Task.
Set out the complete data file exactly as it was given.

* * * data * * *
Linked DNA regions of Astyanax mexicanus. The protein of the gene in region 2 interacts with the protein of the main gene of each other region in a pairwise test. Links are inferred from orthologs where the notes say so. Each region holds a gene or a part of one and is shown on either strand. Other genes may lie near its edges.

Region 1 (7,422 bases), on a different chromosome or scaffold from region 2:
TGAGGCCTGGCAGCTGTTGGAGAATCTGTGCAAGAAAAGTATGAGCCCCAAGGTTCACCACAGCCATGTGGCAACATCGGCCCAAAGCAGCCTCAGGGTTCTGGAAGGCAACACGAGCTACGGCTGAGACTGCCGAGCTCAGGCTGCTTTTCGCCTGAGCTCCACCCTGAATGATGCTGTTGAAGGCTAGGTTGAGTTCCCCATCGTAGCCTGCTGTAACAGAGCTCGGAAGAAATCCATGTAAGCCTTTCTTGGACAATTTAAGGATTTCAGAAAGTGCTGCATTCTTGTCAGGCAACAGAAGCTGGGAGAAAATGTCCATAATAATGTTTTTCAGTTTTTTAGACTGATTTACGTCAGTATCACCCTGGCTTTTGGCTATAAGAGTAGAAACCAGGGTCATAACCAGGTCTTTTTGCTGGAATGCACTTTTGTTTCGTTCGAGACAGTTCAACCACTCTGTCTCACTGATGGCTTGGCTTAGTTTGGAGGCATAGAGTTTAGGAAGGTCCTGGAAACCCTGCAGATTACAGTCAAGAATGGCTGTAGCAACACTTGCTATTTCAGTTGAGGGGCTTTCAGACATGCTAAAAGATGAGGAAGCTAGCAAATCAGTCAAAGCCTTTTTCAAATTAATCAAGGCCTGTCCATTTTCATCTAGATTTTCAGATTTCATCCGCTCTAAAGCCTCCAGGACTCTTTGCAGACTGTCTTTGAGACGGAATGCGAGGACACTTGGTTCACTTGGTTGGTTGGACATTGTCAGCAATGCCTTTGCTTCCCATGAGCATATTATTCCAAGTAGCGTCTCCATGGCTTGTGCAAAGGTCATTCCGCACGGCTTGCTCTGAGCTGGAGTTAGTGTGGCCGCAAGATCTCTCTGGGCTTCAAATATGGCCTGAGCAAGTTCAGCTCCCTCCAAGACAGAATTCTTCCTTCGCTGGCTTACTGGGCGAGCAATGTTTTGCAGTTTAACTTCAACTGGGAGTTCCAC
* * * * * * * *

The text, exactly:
Linked DNA regions of Astyanax mexicanus. The protein of the gene in region 2 interacts with the protein of the main gene of each other region in a pairwise test. Links are inferred from orthologs where the notes say so. Each region holds a gene or a part of one and is shown on either strand. Other genes may lie near its edges.

Region 1 (7,422 bases), on a different chromosome or scaffold from region 2:
TGAGGCCTGGCAGCTGTTGGAGAATCTGTGCAAGAAAAGTATGAGCCCCAAGGTTCACCACAGCCATGTGGCAACATCGGCCCAAAGCAGCCTCAGGGTTCTGGAAGGCAACACGAGCTACGGCTGAGACTGCCGAGCTCAGGCTGCTTTTCGCCTGAGCTCCACCCTGAATGATGCTGTTGAAGGCTAGGTTGAGTTCCCCATCGTAGCCTGCTGTAACAGAGCTCGGAAGAAATCCATGTAAGCCTTTCTTGGACAATTTAAGGATTTCAGAAAGTGCTGCATTCTTGTCAGGCAACAGAAGCTGGGAGAAAATGTCCATAATAATGTTTTTCAGTTTTTTAGACTGATTTACGTCAGTATCACCCTGGCTTTTGGCTATAAGAGTAGAAACCAGGGTCATAACCAGGTCTTTTTGCTGGAATGCACTTTTGTTTCGTTCGAGACAGTTCAACCACTCTGTCTCACTGATGGCTTGGCTTAGTTTGGAGGCATAGAGTTTAGGAAGGTCCTGGAAACCCTGCAGATTACAGTCAAGAATGGCTGTAGCAACACTTGCTATTTCAGTTGAGGGGCTTTCAGACATGCTAAAAGATGAGGAAGCTAGCAAATCAGTCAAAGCCTTTTTCAAATTAATCAAGGCCTGTCCATTTTCATCTAGATTTTCAGATTTCATCCGCTCTAAAGCCTCCAGGACTCTTTGCAGACTGTCTTTGAGACGGAATGCGAGGACACTTGGTTCACTTGGTTGGTTGGACATTGTCAGCAATGCCTTTGCTTCCCATGAGCATATTATTCCAAGTAGCGTCTCCATGGCTTGTGCAAAGGTCATTCCGCACGGCTTGCTCTGAGCTGGAGTTAGTGTGGCCGCAAGATCTCTCTGGGCTTCAAATATGGCCTGAGCAAGTTCAGCTCCCTCCAAGACAGAATTCTTCCTTCGCTGGCTTACTGGGCGAGCAATGTTTTGCAGTTTAACTTCAACTGGGAGTTCCAC